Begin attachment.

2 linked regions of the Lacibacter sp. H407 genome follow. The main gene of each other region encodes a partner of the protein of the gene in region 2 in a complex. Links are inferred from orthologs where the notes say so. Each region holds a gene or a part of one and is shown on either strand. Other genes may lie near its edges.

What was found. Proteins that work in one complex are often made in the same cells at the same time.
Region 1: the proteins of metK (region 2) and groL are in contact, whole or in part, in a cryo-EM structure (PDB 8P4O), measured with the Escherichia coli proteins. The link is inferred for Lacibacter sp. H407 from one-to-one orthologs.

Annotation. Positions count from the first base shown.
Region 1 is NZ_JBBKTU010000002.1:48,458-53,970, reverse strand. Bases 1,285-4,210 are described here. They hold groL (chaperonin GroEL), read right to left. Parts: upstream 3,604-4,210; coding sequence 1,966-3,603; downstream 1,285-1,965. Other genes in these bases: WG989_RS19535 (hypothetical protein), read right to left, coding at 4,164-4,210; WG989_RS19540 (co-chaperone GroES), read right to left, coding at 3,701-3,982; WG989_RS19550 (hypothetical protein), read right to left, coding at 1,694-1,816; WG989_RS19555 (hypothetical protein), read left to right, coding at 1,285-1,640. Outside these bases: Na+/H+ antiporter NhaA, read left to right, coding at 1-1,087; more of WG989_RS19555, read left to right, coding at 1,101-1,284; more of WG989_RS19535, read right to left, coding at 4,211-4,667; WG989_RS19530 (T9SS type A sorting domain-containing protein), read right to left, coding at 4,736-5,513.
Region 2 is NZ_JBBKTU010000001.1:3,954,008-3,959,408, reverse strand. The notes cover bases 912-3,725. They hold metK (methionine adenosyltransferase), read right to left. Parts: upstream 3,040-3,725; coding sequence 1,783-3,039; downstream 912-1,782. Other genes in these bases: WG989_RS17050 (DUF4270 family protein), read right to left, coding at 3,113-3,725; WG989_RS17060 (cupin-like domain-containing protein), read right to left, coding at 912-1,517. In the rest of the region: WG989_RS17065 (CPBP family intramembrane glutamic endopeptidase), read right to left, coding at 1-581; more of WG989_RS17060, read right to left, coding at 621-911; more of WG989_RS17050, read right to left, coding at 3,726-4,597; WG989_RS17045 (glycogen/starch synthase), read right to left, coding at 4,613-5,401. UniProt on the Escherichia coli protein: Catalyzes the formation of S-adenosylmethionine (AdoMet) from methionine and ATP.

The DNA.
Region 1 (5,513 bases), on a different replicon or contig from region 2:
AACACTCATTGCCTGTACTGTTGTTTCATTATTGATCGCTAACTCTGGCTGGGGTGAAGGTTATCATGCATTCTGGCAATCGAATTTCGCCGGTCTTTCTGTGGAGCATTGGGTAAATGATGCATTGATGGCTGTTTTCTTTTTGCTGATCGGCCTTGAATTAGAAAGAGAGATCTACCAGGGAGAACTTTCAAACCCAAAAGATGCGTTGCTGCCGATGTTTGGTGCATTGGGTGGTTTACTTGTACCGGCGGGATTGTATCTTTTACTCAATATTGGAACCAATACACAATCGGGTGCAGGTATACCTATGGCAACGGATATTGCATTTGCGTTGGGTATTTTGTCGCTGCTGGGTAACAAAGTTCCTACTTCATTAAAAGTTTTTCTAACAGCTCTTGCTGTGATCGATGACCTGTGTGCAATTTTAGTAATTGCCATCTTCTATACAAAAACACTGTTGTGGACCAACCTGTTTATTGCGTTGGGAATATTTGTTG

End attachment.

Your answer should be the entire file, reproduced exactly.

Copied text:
2 linked regions of the Lacibacter sp. H407 genome follow. The main gene of each other region encodes a partner of the protein of the gene in region 2 in a complex. Links are inferred from orthologs where the notes say so. Each region holds a gene or a part of one and is shown on either strand. Other genes may lie near its edges.

What was found. Proteins that work in one complex are often made in the same cells at the same time.
Region 1: the proteins of metK (region 2) and groL are in contact, whole or in part, in a cryo-EM structure (PDB 8P4O), measured with the Escherichia coli proteins. The link is inferred for Lacibacter sp. H407 from one-to-one orthologs.

Annotation. Positions count from the first base shown.
Region 1 is NZ_JBBKTU010000002.1:48,458-53,970, reverse strand. Bases 1,285-4,210 are described here. They hold groL (chaperonin GroEL), read right to left. Parts: upstream 3,604-4,210; coding sequence 1,966-3,603; downstream 1,285-1,965. Other genes in these bases: WG989_RS19535 (hypothetical protein), read right to left, coding at 4,164-4,210; WG989_RS19540 (co-chaperone GroES), read right to left, coding at 3,701-3,982; WG989_RS19550 (hypothetical protein), read right to left, coding at 1,694-1,816; WG989_RS19555 (hypothetical protein), read left to right, coding at 1,285-1,640. Outside these bases: Na+/H+ antiporter NhaA, read left to right, coding at 1-1,087; more of WG989_RS19555, read left to right, coding at 1,101-1,284; more of WG989_RS19535, read right to left, coding at 4,211-4,667; WG989_RS19530 (T9SS type A sorting domain-containing protein), read right to left, coding at 4,736-5,513.
Region 2 is NZ_JBBKTU010000001.1:3,954,008-3,959,408, reverse strand. The notes cover bases 912-3,725. They hold metK (methionine adenosyltransferase), read right to left. Parts: upstream 3,040-3,725; coding sequence 1,783-3,039; downstream 912-1,782. Other genes in these bases: WG989_RS17050 (DUF4270 family protein), read right to left, coding at 3,113-3,725; WG989_RS17060 (cupin-like domain-containing protein), read right to left, coding at 912-1,517. In the rest of the region: WG989_RS17065 (CPBP family intramembrane glutamic endopeptidase), read right to left, coding at 1-581; more of WG989_RS17060, read right to left, coding at 621-911; more of WG989_RS17050, read right to left, coding at 3,726-4,597; WG989_RS17045 (glycogen/starch synthase), read right to left, coding at 4,613-5,401. UniProt on the Escherichia coli protein: Catalyzes the formation of S-adenosylmethionine (AdoMet) from methionine and ATP.

The DNA.
Region 1 (5,513 bases), on a different replicon or contig from region 2:
AACACTCATTGCCTGTACTGTTGTTTCATTATTGATCGCTAACTCTGGCTGGGGTGAAGGTTATCATGCATTCTGGCAATCGAATTTCGCCGGTCTTTCTGTGGAGCATTGGGTAAATGATGCATTGATGGCTGTTTTCTTTTTGCTGATCGGCCTTGAATTAGAAAGAGAGATCTACCAGGGAGAACTTTCAAACCCAAAAGATGCGTTGCTGCCGATGTTTGGTGCATTGGGTGGTTTACTTGTACCGGCGGGATTGTATCTTTTACTCAATATTGGAACCAATACACAATCGGGTGCAGGTATACCTATGGCAACGGATATTGCATTTGCGTTGGGTATTTTGTCGCTGCTGGGTAACAAAGTTCCTACTTCATTAAAAGTTTTTCTAACAGCTCTTGCTGTGATCGATGACCTGTGTGCAATTTTAGTAATTGCCATCTTCTATACAAAAACACTGTTGTGGACCAACCTGTTTATTGCGTTGGGAATATTTGTTG